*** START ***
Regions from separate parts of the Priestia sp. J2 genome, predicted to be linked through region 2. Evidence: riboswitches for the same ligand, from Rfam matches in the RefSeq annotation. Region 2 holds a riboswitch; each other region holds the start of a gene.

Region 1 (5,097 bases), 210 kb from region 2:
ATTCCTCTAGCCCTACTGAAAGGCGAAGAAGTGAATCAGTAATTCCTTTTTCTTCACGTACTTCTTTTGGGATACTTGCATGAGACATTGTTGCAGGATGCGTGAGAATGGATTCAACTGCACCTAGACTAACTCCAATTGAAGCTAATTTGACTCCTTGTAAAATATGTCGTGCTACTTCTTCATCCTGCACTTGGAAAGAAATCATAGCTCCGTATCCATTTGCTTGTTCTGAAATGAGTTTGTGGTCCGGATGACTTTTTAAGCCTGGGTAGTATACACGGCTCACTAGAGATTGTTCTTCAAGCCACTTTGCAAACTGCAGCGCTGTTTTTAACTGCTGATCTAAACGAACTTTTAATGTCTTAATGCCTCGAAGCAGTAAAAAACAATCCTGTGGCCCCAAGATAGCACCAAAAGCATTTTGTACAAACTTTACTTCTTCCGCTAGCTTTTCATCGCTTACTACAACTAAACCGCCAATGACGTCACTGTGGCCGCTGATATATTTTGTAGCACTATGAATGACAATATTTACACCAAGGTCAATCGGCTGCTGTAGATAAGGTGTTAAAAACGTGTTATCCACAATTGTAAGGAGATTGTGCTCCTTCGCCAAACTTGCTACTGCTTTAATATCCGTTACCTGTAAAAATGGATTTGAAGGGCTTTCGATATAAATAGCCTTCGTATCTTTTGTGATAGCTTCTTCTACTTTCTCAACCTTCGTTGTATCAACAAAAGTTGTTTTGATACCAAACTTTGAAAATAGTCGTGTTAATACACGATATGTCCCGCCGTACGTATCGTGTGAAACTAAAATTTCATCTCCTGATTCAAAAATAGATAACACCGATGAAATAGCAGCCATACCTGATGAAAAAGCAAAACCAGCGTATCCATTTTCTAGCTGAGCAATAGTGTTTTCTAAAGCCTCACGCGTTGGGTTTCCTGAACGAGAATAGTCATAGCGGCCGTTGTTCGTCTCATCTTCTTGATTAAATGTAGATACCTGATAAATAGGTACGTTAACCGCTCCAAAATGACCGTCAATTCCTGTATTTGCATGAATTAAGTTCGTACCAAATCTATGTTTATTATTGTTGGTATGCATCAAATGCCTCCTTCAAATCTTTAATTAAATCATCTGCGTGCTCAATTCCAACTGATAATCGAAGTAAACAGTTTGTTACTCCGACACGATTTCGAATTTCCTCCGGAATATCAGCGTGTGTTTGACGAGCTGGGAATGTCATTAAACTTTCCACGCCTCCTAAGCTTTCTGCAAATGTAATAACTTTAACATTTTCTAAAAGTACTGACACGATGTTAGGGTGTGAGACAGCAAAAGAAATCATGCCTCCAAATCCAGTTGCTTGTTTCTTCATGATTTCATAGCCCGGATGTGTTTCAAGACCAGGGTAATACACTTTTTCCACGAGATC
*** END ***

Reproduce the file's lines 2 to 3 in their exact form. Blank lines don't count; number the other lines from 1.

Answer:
Region 1 (5,097 bases), 210 kb from region 2:
ATTCCTCTAGCCCTACTGAAAGGCGAAGAAGTGAATCAGTAATTCCTTTTTCTTCACGTACTTCTTTTGGGATACTTGCATGAGACATTGTTGCAGGATGCGTGAGAATGGATTCAACTGCACCTAGACTAACTCCAATTGAAGCTAATTTGACTCCTTGTAAAATATGTCGTGCTACTTCTTCATCCTGCACTTGGAAAGAAATCATAGCTCCGTATCCATTTGCTTGTTCTGAAATGAGTTTGTGGTCCGGATGACTTTTTAAGCCTGGGTAGTATACACGGCTCACTAGAGATTGTTCTTCAAGCCACTTTGCAAACTGCAGCGCTGTTTTTAACTGCTGATCTAAACGAACTTTTAATGTCTTAATGCCTCGAAGCAGTAAAAAACAATCCTGTGGCCCCAAGATAGCACCAAAAGCATTTTGTACAAACTTTACTTCTTCCGCTAGCTTTTCATCGCTTACTACAACTAAACCGCCAATGACGTCACTGTGGCCGCTGATATATTTTGTAGCACTATGAATGACAATATTTACACCAAGGTCAATCGGCTGCTGTAGATAAGGTGTTAAAAACGTGTTATCCACAATTGTAAGGAGATTGTGCTCCTTCGCCAAACTTGCTACTGCTTTAATATCCGTTACCTGTAAAAATGGATTTGAAGGGCTTTCGATATAAATAGCCTTCGTATCTTTTGTGATAGCTTCTTCTACTTTCTCAACCTTCGTTGTATCAACAAAAGTTGTTTTGATACCAAACTTTGAAAATAGTCGTGTTAATACACGATATGTCCCGCCGTACGTATCGTGTGAAACTAAAATTTCATCTCCTGATTCAAAAATAGATAACACCGATGAAATAGCAGCCATACCTGATGAAAAAGCAAAACCAGCGTATCCATTTTCTAGCTGAGCAATAGTGTTTTCTAAAGCCTCACGCGTTGGGTTTCCTGAACGAGAATAGTCATAGCGGCCGTTGTTCGTCTCATCTTCTTGATTAAATGTAGATACCTGATAAATAGGTACGTTAACCGCTCCAAAATGACCGTCAATTCCTGTATTTGCATGAATTAAGTTCGTACCAAATCTATGTTTATTATTGTTGGTATGCATCAAATGCCTCCTTCAAATCTTTAATTAAATCATCTGCGTGCTCAATTCCAACTGATAATCGAAGTAAACAGTTTGTTACTCCGACACGATTTCGAATTTCCTCCGGAATATCAGCGTGTGTTTGACGAGCTGGGAATGTCATTAAACTTTCCACGCCTCCTAAGCTTTCTGCAAATGTAATAACTTTAACATTTTCTAAAAGTACTGACACGATGTTAGGGTGTGAGACAGCAAAAGAAATCATGCCTCCAAATCCAGTTGCTTGTTTCTTCATGATTTCATAGCCCGGATGTGTTTCAAGACCAGGGTAATACACTTTTTCCACGAGATC